This is the question that comes with every migrating species. How do they know which direction their destination is, and what the best path to take is? For some, they’ve been doing it for years and have memorized the journey. For others, like the salmon, it’s all about their sense of smell with a little help from the magnetic pull of the earth. The latter applies to ocean salmon as it helps guide them between destinations. When they return to their natal sites, the pull is stronger.

As for the sense of smell, the birthing sites have a distinct smell that young salmon memorize when they are first born. When they leave, that unique smell sticks with them so that they can follow it when it’s time to give birth. By using their keen sense of smell, they can follow it like a map to return to their natal site. The stronger the smell, the more they’ll push to get back. Once the smell weakens, they know they’ve gone in the wrong direction and turn around.

So, Upstream or Downstream?

When returning to give birth, a salmon will fight against the current nearly the whole way and swim upstream. This determination to get home is what pushes a salmon to fight the whole way against the current. For many migrating species, the journey they take is dangerous and full of difficulties.

For salmon, one of those difficulties is the constant push against the current to return to their natal site. Imagine the site of salmon jumping up waterfalls – that’s essentially what their entire journey is.

For some salmon, that journey ends early, and they don’t make it. Whether the press upstream was simply too much for them, or a pesky bear was waiting atop that waterfall to bring them in for a quick snack, many won’t survive the journey. For those who do, their offspring will be born and will accompany them to the feeding grounds when ready. The journey is a yearly one and asks a lot of the salmon. However, that natural push to reproduce and continue life is strong for salmon.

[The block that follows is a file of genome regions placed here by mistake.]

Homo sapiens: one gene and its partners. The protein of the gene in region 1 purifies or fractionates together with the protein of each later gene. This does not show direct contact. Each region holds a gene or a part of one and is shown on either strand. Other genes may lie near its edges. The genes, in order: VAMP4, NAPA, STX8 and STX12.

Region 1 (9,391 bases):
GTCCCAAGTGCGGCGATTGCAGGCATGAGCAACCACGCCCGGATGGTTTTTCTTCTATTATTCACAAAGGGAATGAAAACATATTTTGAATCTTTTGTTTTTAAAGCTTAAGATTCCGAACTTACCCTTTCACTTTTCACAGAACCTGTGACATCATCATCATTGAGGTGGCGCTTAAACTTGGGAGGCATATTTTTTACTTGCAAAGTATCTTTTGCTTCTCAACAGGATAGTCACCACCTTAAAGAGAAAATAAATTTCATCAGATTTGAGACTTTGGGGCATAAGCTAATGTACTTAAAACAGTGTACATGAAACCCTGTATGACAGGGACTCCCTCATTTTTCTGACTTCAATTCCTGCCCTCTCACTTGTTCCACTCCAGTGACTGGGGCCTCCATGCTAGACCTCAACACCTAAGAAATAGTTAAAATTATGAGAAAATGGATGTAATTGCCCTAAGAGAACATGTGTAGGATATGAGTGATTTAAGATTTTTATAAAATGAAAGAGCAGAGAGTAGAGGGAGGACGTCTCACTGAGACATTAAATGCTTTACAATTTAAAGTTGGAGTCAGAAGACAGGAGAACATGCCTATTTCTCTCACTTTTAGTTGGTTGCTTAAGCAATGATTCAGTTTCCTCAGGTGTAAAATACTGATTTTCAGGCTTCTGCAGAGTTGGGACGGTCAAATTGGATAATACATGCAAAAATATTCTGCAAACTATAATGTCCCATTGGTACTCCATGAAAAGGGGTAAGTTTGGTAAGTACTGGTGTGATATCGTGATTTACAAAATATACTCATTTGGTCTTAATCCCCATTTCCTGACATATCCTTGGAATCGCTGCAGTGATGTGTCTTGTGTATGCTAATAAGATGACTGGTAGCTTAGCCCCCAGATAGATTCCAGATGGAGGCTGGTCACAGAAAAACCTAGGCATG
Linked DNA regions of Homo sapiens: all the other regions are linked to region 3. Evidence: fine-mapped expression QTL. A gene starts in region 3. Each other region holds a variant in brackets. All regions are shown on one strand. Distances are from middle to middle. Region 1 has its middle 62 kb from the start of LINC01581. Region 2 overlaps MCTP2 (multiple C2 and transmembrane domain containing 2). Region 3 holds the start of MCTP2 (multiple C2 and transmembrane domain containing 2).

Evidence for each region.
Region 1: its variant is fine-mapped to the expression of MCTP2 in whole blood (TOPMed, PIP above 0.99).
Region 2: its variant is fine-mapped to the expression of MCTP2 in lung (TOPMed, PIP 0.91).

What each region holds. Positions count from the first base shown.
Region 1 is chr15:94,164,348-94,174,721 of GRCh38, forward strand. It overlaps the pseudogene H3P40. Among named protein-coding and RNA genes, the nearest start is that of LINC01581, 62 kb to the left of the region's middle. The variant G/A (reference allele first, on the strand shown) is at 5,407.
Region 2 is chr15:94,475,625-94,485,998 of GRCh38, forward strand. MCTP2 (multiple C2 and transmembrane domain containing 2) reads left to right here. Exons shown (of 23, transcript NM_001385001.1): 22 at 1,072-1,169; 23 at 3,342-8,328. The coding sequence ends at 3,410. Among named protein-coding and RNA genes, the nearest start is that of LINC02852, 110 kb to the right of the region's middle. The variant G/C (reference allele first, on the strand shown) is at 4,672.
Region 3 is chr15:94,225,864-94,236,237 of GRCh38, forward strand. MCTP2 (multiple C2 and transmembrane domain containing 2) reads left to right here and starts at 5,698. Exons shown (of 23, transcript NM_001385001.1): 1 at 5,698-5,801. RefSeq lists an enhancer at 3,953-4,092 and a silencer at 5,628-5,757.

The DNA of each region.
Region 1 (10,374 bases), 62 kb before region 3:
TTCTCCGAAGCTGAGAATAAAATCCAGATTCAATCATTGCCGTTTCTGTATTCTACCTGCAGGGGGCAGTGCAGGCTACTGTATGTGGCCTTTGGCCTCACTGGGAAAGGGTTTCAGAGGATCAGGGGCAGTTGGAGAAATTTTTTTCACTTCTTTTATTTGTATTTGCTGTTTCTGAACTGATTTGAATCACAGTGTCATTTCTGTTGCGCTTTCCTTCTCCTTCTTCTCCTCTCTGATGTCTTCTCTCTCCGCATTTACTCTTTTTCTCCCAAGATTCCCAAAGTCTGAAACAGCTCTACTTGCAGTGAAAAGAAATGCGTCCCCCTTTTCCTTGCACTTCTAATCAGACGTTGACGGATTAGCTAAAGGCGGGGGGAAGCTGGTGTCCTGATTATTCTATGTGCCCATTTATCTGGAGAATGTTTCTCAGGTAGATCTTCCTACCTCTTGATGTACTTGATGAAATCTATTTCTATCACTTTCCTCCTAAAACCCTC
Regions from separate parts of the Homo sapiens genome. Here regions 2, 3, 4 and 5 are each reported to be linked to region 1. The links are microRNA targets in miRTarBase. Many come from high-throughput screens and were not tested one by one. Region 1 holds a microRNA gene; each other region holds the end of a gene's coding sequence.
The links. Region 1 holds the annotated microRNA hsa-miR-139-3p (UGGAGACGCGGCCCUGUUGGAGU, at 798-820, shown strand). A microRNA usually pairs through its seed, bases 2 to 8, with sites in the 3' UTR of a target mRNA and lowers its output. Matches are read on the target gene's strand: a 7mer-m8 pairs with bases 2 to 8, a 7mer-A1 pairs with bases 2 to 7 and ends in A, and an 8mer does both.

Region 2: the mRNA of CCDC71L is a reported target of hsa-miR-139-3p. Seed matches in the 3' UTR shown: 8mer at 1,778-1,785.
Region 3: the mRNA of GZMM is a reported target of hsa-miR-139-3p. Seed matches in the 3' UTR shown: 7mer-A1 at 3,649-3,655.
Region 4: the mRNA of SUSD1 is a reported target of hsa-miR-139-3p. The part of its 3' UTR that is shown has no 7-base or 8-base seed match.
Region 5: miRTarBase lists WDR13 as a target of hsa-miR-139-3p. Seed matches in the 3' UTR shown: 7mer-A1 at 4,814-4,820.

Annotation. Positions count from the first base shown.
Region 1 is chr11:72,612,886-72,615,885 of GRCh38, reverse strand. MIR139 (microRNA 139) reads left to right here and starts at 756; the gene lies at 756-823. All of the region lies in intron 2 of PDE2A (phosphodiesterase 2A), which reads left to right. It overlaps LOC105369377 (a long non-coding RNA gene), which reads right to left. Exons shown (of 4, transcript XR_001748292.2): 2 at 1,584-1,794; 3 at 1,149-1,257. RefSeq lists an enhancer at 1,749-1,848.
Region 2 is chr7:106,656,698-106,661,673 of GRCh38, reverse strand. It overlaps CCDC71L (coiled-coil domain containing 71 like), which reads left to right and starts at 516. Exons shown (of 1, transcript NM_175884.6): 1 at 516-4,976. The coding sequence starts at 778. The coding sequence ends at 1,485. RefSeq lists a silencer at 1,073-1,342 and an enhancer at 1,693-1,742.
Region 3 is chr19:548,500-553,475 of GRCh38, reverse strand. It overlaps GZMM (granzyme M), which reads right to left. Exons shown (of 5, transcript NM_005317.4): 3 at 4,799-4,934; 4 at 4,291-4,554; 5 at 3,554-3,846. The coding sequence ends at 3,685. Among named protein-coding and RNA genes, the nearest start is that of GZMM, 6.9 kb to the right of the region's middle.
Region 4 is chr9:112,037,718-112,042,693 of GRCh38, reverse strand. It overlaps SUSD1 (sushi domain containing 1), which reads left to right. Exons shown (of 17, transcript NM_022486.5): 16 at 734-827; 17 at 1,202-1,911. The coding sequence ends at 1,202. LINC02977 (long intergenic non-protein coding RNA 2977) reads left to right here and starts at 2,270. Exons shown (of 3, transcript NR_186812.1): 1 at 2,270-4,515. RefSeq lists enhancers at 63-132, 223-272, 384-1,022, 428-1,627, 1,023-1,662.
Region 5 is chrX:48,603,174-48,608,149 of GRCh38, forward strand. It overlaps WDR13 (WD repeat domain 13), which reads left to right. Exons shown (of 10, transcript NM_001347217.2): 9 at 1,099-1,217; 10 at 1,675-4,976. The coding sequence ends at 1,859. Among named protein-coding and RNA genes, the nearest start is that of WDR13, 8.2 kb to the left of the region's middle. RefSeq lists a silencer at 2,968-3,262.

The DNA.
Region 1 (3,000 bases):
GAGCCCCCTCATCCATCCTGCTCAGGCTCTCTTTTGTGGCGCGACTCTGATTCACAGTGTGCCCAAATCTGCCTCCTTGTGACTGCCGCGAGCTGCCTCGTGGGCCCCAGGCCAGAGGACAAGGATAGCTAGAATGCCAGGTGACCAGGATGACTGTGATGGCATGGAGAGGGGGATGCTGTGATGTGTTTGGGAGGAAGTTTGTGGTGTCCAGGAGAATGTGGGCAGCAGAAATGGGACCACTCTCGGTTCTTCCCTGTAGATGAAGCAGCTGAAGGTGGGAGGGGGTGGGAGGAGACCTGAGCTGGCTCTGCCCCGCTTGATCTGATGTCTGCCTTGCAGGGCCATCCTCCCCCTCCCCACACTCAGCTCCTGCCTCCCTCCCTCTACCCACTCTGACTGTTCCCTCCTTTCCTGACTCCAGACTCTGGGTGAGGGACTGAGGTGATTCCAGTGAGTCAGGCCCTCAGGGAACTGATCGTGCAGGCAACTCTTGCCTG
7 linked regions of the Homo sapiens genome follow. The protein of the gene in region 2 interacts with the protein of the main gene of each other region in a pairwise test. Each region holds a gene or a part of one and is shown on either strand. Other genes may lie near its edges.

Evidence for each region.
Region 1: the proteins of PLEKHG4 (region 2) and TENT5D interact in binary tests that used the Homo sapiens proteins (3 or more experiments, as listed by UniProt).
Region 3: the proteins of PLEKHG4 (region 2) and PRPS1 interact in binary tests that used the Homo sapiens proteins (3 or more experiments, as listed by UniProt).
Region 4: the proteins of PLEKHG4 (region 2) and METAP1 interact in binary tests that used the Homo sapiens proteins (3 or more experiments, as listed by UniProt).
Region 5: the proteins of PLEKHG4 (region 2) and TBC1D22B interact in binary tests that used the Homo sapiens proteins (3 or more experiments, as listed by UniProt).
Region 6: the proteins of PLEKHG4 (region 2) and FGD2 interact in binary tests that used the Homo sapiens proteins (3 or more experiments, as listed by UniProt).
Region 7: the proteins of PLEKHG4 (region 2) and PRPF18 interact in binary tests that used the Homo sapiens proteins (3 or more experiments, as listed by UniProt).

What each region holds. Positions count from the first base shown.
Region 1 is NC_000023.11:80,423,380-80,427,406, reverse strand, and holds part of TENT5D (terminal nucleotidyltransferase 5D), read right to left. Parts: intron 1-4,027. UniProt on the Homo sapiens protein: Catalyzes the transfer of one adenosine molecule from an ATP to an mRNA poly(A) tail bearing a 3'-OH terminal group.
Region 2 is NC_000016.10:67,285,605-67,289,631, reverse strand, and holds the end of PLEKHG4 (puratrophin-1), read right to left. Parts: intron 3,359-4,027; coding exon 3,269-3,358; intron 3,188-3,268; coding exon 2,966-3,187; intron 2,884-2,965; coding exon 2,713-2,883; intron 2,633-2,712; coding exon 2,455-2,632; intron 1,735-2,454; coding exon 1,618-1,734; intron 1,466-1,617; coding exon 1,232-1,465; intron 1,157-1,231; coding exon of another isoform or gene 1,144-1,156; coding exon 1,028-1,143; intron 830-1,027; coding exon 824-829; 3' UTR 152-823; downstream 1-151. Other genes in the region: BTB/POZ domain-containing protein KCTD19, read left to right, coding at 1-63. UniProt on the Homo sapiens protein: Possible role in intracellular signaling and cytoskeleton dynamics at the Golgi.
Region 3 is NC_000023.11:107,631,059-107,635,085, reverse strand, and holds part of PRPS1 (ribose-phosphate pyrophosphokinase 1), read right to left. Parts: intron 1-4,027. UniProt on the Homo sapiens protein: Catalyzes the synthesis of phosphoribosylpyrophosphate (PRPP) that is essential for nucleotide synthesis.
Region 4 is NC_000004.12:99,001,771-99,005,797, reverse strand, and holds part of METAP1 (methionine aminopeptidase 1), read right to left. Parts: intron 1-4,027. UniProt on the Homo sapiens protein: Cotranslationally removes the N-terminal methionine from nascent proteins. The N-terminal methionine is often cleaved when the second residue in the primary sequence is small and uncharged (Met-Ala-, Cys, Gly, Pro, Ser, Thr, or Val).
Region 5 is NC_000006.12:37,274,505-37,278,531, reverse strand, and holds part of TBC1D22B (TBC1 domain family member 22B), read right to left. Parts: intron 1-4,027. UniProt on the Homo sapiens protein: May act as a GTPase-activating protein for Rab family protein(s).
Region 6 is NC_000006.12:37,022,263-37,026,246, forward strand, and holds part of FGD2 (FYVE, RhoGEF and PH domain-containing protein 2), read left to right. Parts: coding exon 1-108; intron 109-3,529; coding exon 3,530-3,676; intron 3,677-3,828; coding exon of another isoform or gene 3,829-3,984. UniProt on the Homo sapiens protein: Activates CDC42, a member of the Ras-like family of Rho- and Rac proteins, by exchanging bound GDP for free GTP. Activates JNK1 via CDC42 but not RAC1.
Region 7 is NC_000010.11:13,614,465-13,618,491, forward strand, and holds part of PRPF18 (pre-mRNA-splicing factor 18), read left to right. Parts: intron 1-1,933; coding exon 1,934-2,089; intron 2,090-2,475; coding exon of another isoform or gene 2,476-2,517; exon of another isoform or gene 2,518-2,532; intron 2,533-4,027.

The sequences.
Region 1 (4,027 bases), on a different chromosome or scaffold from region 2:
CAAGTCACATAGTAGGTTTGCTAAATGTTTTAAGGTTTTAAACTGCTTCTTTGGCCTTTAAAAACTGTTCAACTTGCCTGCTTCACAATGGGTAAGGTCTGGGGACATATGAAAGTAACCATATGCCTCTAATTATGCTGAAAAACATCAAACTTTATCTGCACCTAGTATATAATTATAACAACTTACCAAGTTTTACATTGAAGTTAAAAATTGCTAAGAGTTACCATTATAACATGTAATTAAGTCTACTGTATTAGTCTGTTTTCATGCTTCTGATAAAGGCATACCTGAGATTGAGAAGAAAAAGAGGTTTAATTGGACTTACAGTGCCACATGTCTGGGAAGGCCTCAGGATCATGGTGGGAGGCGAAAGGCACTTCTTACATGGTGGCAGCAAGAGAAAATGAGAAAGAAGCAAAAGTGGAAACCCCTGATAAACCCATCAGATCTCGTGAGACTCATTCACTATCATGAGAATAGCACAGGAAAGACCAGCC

Times When a Salmon Swims Downstream

There are a few times, when migrating back to their natal sites, when a salmon will swim downstream, though it’s not when they’re making forward progress. As we mentioned, many salmon follow their sense of smell to return to the natal sites to give birth. However, sometimes, when swimming upstream, they can make a wrong turn and end up losing that smell. The smell is what drives them to keep pushing against the current and swim upstream.

Once that smell is gone, the salmon loses the drive to return home to give birth. Eventually, after swimming downstream for a bit, that smell returns, and they find a different path. Whenever a salmon loses the smell of their natal site, they swim downstream until the smell comes back.

For 99% of their journey back, the salmon will fight the current and swim upstream, driven by their sense of smell and their need for a safe and secure birthing site.

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Growing up on the south shore of Long Island, Chum Charlie has always had a passion for fishing. His favorite fish to catch is a striped bass and his favorite bait to use is bunker. Off the water, he enjoys blogging and sharing his favorite fishing tips & tricks that he has learned over the years.